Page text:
Proposed election changes are fizzling out as 2017 session comes to an end

Utah State CapitolAs UtahPolicy readers know, the issue of a plurality winner in a primary election is dead in the 2017 Legislature.

But still alive, embodied in SB114 now in the House, is changing filing deadlines for candidates: Specifically a different deadline for candidates who are taking the SB54 routes of petition-gathering only, or taking the routes of petition and convention routes at the same time – and a different filing deadline for candidates only going to old caucus/delegate/convention route.

And the philosophical and hard politics of having two filing deadlines – one for petition-gathers and a later filing for the convention route candidates only – is playing out in the back-room GOP debates.

House Republicans closed their Tuesday caucus to discuss those very issues.

SB114 sponsor Sen. Curt Bramble, R-Provo, and House sponsor Rep. Dan McCay, R-Riverton, believe all candidates should have a week-long filing period in early January of a general election year – which would include all 104 members of the part-time Legislature, state offices, federal offices, county candidates and State School Board candidates.

But some the 62-member GOP House caucus don’t like that – they want convention-only candidates to file as they do now, a few days after the Legislature’s general session ends in mid-March.

The reason: UtahPolicy is told that those House Republicans worry that if all candidates file in early January, those lawmakers who have NO real opposition – no Republican against them in heavily GOP district or no GOP or Democratic candidate against them in a more bi-partisan district, will vote differently than they would with real opposition.

“Those House members (free from real election competition) may vote more like we see some senators do (in three out of four non-election years),” as one House Republican told UtahPolicy.

In short, those unopposed candidates may be less likely to reflect their overall constituencies, more likely to vote like small vocal groups may want them to – including the right-wing of the Republican Party.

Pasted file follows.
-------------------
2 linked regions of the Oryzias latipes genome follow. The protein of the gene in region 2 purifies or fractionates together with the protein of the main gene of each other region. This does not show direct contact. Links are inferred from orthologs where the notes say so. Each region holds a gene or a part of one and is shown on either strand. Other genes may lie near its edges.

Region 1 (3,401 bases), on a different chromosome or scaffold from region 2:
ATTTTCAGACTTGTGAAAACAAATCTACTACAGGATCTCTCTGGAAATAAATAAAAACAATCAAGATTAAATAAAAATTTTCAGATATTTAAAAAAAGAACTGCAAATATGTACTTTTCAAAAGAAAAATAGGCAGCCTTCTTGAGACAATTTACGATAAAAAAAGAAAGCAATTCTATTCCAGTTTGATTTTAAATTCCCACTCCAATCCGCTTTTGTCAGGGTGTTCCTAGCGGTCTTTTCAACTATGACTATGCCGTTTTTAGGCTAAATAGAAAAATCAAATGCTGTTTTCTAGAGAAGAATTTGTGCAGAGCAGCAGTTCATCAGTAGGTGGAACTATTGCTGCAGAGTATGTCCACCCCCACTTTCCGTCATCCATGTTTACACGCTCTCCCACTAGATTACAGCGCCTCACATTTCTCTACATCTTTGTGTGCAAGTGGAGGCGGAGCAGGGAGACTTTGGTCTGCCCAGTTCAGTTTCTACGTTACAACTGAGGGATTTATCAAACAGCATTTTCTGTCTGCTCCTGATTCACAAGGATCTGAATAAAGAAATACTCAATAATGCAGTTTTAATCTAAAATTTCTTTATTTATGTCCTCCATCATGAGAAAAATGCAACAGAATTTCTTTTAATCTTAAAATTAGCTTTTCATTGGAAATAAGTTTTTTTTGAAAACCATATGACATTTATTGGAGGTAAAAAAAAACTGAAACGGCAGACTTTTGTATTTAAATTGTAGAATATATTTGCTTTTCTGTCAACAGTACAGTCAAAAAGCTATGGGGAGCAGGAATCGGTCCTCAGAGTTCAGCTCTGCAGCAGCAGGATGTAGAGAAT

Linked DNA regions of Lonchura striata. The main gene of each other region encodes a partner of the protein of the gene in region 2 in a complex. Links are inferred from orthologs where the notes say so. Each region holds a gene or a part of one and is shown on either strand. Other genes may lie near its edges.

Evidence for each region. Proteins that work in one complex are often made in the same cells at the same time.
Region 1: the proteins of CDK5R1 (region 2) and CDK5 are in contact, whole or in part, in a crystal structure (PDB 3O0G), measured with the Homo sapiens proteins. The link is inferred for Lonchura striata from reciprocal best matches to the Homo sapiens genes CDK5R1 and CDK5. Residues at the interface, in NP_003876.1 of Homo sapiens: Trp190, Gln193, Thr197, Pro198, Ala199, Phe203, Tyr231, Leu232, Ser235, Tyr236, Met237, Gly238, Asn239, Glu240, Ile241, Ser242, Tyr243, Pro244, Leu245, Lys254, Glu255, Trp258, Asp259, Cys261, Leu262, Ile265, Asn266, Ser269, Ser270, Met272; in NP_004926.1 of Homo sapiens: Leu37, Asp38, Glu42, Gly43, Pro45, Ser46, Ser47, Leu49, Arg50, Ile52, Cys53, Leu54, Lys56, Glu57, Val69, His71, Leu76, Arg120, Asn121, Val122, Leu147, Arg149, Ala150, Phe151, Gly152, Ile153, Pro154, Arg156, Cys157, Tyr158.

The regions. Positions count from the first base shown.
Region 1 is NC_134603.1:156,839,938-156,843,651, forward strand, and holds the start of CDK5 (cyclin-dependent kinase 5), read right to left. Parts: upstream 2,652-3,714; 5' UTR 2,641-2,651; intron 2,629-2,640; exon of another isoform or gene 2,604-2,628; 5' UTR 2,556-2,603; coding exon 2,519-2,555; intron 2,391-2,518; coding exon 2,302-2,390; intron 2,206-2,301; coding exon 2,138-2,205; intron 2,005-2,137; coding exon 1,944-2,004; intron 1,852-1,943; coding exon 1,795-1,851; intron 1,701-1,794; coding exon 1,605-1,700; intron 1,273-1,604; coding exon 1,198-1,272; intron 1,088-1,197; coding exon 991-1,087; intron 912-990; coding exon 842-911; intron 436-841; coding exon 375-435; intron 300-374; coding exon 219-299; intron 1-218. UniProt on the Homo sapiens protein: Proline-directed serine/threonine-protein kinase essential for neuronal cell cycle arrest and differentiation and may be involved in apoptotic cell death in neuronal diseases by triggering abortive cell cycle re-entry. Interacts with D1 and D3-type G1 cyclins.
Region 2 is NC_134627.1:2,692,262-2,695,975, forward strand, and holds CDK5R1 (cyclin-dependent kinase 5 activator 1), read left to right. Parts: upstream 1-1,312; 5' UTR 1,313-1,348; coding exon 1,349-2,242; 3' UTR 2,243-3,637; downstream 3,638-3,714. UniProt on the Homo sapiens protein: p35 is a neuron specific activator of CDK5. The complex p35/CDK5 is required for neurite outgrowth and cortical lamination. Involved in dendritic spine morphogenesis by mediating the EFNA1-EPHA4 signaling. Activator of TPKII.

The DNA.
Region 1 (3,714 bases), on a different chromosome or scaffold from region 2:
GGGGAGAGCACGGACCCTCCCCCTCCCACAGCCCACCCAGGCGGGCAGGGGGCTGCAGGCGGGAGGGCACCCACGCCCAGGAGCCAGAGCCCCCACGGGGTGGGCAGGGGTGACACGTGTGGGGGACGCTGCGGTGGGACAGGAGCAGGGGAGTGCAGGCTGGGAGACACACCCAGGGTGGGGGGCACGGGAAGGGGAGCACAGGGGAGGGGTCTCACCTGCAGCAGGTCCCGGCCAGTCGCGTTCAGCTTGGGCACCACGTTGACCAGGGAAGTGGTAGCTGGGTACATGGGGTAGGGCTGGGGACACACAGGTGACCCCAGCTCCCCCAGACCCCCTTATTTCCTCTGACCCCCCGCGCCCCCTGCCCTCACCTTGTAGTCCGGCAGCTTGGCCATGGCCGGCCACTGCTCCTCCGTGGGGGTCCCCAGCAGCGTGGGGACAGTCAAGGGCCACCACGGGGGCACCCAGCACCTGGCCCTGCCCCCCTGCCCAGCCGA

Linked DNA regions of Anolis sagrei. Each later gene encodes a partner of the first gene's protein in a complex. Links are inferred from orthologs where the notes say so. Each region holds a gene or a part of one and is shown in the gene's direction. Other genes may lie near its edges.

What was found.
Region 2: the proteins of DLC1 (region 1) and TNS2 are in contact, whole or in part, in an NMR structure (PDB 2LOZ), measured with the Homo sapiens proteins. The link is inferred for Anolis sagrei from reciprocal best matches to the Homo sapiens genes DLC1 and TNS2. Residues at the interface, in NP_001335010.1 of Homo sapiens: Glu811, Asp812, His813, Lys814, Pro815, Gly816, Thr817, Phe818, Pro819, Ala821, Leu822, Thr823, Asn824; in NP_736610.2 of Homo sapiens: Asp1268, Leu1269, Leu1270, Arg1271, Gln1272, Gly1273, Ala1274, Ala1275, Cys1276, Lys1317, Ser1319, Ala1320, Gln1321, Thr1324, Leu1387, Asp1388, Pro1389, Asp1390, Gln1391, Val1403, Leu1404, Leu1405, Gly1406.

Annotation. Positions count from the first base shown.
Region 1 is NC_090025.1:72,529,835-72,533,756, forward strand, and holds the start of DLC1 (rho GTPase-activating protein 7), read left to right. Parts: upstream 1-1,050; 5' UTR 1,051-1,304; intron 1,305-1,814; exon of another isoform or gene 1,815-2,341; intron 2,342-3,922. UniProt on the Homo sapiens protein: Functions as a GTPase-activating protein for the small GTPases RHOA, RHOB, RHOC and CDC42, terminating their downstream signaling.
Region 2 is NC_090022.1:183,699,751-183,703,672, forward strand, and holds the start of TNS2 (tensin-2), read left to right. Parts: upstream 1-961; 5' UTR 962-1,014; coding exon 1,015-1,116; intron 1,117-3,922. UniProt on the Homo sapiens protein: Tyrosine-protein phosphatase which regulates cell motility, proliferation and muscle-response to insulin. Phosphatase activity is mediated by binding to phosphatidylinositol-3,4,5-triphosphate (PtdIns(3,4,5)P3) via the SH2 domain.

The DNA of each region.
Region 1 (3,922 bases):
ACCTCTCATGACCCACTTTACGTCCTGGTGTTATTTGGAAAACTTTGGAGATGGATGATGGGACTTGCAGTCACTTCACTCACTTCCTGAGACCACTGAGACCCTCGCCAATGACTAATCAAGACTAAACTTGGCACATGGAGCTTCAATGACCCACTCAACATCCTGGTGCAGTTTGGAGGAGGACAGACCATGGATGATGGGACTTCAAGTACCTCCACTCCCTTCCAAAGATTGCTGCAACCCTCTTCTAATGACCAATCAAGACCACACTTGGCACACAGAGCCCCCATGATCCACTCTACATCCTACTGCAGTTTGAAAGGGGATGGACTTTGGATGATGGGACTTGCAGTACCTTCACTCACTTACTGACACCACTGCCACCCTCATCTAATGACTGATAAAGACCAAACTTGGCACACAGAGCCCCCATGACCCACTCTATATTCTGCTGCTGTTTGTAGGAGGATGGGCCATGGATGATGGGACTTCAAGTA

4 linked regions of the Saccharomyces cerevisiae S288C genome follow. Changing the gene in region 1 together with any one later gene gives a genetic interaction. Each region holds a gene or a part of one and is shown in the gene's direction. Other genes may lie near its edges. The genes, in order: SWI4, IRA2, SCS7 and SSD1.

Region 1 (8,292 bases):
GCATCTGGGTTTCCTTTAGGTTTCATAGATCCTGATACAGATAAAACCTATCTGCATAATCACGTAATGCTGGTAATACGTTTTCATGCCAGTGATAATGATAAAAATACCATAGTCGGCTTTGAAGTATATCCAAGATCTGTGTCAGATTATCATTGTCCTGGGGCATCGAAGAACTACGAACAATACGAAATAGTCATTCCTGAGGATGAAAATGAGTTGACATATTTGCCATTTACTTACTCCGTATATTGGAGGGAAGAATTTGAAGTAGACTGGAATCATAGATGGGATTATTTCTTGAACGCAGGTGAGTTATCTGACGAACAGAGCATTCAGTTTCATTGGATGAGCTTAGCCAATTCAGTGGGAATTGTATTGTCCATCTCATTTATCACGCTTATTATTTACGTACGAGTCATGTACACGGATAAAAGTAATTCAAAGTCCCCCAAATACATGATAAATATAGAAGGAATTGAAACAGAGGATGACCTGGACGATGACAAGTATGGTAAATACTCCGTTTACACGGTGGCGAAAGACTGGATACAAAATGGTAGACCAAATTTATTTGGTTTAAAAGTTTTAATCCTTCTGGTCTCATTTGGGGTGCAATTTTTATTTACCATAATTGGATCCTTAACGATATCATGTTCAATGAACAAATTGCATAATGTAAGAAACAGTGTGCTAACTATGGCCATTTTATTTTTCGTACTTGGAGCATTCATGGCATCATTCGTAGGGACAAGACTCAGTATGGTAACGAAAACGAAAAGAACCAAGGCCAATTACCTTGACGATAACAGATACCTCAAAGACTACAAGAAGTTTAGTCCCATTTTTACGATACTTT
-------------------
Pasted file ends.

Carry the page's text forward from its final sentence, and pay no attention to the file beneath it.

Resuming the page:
The SB114 differences are not related directly to SB54 – although considering all the machinations around that 2014 compromise law one has to wonder.

As originally written, SB114 was Bramble’s attempt to solve the lingering SB54 issue of primary plurality – where because any number of candidates can get on a party’s primary ballot via signature gathering in a four or five person primary race the leading vote-getter could have less than 50 percent of the vote.

And, so, a party nominee could win without majority support from his party’s primary voters.

The Utah Republican Party’s governing Central Committee actually first agreed with SB54, then shunned it – and ended up endorsing Democrat Rep. Rebecca Chavez-Houck’s instant runoff bill.

With SB114 being amended in the House to kill its plurality language, Chavez-Houck’s HB349 flew through the House after the Republican Party’s endorsement but was quickly killed in the Senate.

So, will we have one general election year candidate filing deadline in the first week in January – no matter if you are gathering signatures or going only the convention route where delegates will decide your fate?

Or will we end up with two different candidate filing deadlines?

Then there’s this.

If the House passes SB114 with the dual filing deadline, that’s not going to fly in the Senate, especially since the Senate passed the original bill, with the original filing deadline in January unanimously. That, alone, should tell you the appetite for the double filing date just isn’t there.

In fact, it’s relatively safe to say that a dual filing date bill would likely be DOA if and when it gets to the Senate.

The result could be that will all the angst and political maneuvering this session over SB54, lawmakers could adjourn midnight Thursday with no real changes to the law at all – and we’d be headed to the 2018 elections under the same rules as we had in the 2016 elections.